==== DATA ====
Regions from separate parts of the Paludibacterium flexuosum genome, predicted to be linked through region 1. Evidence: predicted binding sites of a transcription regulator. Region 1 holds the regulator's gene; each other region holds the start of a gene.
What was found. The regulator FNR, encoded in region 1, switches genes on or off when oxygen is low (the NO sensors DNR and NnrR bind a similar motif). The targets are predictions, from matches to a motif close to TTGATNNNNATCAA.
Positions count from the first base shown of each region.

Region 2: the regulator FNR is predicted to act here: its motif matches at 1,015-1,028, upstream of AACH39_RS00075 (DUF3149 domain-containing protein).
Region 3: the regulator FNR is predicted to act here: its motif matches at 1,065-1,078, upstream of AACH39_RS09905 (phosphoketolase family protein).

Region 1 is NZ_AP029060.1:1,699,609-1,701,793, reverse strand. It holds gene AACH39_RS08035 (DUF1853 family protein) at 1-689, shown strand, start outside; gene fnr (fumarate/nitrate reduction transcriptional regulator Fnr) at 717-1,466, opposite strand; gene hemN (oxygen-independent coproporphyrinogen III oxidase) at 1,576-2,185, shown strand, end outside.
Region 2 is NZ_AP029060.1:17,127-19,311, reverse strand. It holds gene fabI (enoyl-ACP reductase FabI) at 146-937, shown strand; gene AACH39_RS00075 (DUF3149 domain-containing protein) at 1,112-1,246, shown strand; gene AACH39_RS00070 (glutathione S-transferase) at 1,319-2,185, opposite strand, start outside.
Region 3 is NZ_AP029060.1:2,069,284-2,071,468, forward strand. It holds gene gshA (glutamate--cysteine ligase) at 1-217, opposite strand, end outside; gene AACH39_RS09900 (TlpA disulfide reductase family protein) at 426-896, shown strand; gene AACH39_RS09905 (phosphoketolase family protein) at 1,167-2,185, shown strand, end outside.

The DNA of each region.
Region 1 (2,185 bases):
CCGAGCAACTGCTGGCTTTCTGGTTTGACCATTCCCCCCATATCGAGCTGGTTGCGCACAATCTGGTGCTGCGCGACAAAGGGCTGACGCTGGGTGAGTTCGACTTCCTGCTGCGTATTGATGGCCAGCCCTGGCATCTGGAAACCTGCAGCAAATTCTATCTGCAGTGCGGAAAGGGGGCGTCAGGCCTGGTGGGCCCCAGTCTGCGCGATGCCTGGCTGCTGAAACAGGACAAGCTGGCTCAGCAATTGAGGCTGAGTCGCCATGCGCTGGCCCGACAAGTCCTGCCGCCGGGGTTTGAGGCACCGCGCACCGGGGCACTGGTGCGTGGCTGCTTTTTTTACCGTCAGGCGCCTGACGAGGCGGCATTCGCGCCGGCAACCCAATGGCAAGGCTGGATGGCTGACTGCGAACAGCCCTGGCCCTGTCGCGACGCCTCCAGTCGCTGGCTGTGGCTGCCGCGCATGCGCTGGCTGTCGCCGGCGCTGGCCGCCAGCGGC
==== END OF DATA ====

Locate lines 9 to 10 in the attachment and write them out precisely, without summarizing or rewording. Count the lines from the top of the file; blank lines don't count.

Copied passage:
The DNA of each region.
Region 1 (2,185 bases):